A cell phone rang in the apartment next door. I had half a mind to walk right over to the office to tell Cynthia about it. Mr. Morrison once complained to her about noise because Silas and Kristen and I had been chain-smoking on the balcony until dawn. There was a blonde woman in a yellow velour tracksuit walking a golden retriever past my bedroom in the park. She was talking on the phone and kept jerking at the dog’s leash. Silas had already told me what Mr. Morrison told him, though, and that’s why I didn’t. Mr. Morrison told Silas, Silas told me when we were drinking margaritas with Sadie and Noah at that Mexican place on Rural, that Mr. Morrison was a hit man. I laughed, at first, and Sadie spilled some salsa from a chip onto her lap.
Noah was in the bathroom. I hadn’t been to that Mexican place since I stopped hanging out with Simon, maybe two months before, and they had put in some jungle stained glass, and there were these new, big wooden parrots hanging over the dining room. A red car drove past the complex and I could feel its bass in my chest. The bar in the restaurant had flat screen TV’s, now, and they were all showing the same baseball game. We were the only people in the restaurant.
Sadie asked the waitress for some more napkins. Silas laughed and told us that Mr. Morrison had stopped him by the pool to ask him if he knew who was leaving clothes in the washers all day on Thursdays. Mr. Morrison always did his laundry in all three washers on Thursdays. Mr. Morrison walked around the complex without a shirt, always these loose, blue swim trunks on, a pair of black flip flops. His skin was smooth, not a hair anywhere on his body that we could see except for his eyebrows. He was tan but not wrinkled, probably in his early forties.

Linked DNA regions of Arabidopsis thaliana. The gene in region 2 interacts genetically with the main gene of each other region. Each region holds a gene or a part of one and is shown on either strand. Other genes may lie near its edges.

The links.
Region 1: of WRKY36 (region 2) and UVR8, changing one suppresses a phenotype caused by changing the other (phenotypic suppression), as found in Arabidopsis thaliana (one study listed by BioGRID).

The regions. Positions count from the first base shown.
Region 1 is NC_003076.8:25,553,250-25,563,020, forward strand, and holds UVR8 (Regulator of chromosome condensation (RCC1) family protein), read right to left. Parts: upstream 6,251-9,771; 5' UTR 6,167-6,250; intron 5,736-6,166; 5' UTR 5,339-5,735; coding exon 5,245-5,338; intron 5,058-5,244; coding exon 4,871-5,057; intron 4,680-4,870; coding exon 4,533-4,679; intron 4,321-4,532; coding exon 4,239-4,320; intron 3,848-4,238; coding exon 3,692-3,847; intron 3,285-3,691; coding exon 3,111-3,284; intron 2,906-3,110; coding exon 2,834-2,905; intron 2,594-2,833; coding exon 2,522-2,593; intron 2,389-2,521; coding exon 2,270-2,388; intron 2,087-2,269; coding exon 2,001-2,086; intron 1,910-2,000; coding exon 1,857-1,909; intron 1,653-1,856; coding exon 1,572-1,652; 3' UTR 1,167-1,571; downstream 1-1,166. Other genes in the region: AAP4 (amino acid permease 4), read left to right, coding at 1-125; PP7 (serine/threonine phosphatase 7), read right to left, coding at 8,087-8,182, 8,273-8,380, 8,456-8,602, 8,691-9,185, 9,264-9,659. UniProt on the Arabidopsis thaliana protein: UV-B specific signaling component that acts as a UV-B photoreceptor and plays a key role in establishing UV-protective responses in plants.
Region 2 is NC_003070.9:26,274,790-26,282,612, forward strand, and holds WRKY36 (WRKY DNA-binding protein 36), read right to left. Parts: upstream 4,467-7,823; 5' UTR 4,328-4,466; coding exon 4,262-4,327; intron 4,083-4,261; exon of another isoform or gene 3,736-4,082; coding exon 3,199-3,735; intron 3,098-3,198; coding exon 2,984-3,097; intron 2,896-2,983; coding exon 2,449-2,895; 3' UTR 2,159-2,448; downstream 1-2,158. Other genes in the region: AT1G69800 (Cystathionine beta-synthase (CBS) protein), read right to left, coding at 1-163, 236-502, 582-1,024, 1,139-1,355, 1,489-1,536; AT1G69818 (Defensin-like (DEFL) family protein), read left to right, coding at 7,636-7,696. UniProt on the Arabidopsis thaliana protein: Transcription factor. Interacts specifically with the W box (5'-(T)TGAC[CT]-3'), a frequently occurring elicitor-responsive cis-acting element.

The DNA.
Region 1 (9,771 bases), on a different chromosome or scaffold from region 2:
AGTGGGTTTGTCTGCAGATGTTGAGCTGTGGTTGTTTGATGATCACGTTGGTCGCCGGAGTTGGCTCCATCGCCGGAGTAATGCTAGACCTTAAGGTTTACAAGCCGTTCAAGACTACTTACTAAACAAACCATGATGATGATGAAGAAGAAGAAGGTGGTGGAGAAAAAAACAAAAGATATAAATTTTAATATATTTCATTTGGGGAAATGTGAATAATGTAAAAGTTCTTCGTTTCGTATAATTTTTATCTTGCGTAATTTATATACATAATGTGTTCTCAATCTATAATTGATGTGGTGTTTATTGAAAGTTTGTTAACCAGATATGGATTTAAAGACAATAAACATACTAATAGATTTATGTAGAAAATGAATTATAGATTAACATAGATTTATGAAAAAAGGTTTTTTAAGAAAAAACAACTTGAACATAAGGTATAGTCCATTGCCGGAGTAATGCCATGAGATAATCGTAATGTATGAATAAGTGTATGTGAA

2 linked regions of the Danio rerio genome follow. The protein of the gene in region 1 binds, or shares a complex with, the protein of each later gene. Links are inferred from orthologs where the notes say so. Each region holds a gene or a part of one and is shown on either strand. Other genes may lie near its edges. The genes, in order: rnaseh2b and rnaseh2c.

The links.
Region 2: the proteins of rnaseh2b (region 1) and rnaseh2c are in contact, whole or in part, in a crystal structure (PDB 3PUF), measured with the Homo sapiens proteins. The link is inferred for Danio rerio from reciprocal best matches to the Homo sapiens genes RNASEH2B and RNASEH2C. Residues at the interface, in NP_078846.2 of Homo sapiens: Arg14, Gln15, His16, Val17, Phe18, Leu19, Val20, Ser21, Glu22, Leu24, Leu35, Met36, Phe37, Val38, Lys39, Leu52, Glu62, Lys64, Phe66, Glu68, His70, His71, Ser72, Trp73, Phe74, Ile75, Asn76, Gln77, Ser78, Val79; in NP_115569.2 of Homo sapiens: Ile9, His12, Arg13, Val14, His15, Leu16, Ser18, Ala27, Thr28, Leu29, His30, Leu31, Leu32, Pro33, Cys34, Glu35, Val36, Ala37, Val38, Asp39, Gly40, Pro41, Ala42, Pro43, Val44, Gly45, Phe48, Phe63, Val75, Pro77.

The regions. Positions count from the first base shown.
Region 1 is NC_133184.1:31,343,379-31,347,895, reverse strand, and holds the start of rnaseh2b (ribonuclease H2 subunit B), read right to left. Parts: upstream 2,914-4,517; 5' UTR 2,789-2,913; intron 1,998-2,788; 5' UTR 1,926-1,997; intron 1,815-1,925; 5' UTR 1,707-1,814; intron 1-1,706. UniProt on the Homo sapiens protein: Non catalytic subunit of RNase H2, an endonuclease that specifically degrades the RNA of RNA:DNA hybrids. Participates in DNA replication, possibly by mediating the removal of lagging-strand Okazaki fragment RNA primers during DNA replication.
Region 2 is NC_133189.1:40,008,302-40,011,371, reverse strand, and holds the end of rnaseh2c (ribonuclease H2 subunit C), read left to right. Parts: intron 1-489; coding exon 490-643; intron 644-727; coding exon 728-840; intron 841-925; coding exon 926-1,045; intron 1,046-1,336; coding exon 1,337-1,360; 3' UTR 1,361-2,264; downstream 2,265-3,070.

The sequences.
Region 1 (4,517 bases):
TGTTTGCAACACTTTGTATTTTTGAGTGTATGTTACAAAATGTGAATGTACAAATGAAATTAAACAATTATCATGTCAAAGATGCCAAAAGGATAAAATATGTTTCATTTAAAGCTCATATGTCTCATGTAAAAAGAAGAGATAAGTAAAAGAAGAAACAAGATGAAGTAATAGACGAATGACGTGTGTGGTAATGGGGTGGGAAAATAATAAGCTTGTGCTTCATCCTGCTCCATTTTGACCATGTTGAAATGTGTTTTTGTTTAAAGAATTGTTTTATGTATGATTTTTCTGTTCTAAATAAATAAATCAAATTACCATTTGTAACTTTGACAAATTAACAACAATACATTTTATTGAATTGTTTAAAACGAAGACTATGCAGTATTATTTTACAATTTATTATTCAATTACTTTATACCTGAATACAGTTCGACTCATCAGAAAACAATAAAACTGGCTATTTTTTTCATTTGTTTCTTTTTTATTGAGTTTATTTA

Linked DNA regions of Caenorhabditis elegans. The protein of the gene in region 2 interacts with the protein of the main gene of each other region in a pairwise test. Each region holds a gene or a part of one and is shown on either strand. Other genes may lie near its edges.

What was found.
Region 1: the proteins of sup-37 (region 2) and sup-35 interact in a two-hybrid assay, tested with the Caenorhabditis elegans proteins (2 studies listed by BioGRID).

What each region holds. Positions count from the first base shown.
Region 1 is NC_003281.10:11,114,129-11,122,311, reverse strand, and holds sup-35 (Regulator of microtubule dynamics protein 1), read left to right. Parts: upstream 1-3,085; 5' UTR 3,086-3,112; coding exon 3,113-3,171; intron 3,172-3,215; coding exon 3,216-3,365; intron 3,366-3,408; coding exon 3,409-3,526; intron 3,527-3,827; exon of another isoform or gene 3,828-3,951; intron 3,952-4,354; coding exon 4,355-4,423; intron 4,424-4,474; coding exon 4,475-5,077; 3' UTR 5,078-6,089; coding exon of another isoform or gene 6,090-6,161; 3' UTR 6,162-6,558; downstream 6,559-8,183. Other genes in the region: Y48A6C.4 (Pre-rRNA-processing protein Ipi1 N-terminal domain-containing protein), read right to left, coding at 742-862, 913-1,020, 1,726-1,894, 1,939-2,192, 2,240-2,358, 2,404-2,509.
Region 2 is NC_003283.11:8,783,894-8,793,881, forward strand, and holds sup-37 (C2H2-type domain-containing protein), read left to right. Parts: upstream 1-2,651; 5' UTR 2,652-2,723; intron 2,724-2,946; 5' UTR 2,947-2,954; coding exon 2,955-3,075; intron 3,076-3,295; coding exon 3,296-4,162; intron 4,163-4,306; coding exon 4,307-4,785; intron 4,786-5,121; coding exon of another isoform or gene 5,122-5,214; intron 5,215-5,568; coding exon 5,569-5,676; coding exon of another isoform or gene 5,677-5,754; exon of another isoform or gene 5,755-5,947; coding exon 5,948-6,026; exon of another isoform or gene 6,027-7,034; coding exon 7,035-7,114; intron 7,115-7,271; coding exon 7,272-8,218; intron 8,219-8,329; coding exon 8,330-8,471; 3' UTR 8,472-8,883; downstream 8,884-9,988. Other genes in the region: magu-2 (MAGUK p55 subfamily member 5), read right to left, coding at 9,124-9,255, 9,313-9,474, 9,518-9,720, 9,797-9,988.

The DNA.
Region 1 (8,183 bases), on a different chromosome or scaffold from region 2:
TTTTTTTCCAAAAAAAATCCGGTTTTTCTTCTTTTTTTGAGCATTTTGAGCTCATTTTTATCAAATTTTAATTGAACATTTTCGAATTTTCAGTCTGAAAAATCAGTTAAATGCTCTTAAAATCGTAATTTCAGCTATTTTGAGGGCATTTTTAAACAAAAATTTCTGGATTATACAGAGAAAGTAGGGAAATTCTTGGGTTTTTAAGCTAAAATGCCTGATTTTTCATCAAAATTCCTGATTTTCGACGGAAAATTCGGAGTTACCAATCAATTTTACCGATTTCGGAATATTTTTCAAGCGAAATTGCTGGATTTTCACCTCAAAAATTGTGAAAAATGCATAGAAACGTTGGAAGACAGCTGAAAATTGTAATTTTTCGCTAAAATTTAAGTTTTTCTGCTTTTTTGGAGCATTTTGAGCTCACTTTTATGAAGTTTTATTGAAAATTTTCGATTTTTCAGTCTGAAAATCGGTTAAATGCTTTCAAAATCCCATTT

Silas had felt compelled to talk to Mr. Morrison and ended up complaining about the Pakistani couple who lived above us. “I don’t even know why I said it,” he said, slurping the lime slush. He had big salt crystals stuck to his bottom lip. “I just wanted to say something.” Silas had said that he couldn’t bear the smell of Mrs. Chaudhary’s cooking and Mr. Morrison offered to kill them for us for five hundred dollars each. “I told him that was out of my price range, but that I appreciated the offer.”
“That’s a dumb story, Silas,” Sadie said. We all ordered more margaritas the next time the waitress came around. Noah had returned from the bathroom and put his arm around Sadie. She shook it off. “It’s cold in here,” she said, tracing her forearms with her long purple fingernails. I had lived with Silas for three years, by that point, and I knew he wasn’t lying.
Sadie moved out a few weeks later. She had come down to Phoenix from the Hopi reservation and when her dad found out she had a white boyfriend he wrote her a letter saying she had three days to come back home or he would make sure she never had a boyfriend again. I heard the fridge open and close. Somebody turned the TV on and I thought it was The Real World but I couldn’t tell what season. She had a friend who was working for a defense contractor in Iraq. His house downtown had been broken in to a while before, and Sadie had been checking in on it for him every so often. I heard a cat pawing at my door, and when I sat up I saw that Pablo’s whole arm was swatting at my carpet through the crack. She and Noah planned to live there. She left in a hurry and never came home to get the rest of her stuff. She left a bunch of clothes and a broken arrow. I kept the arrow.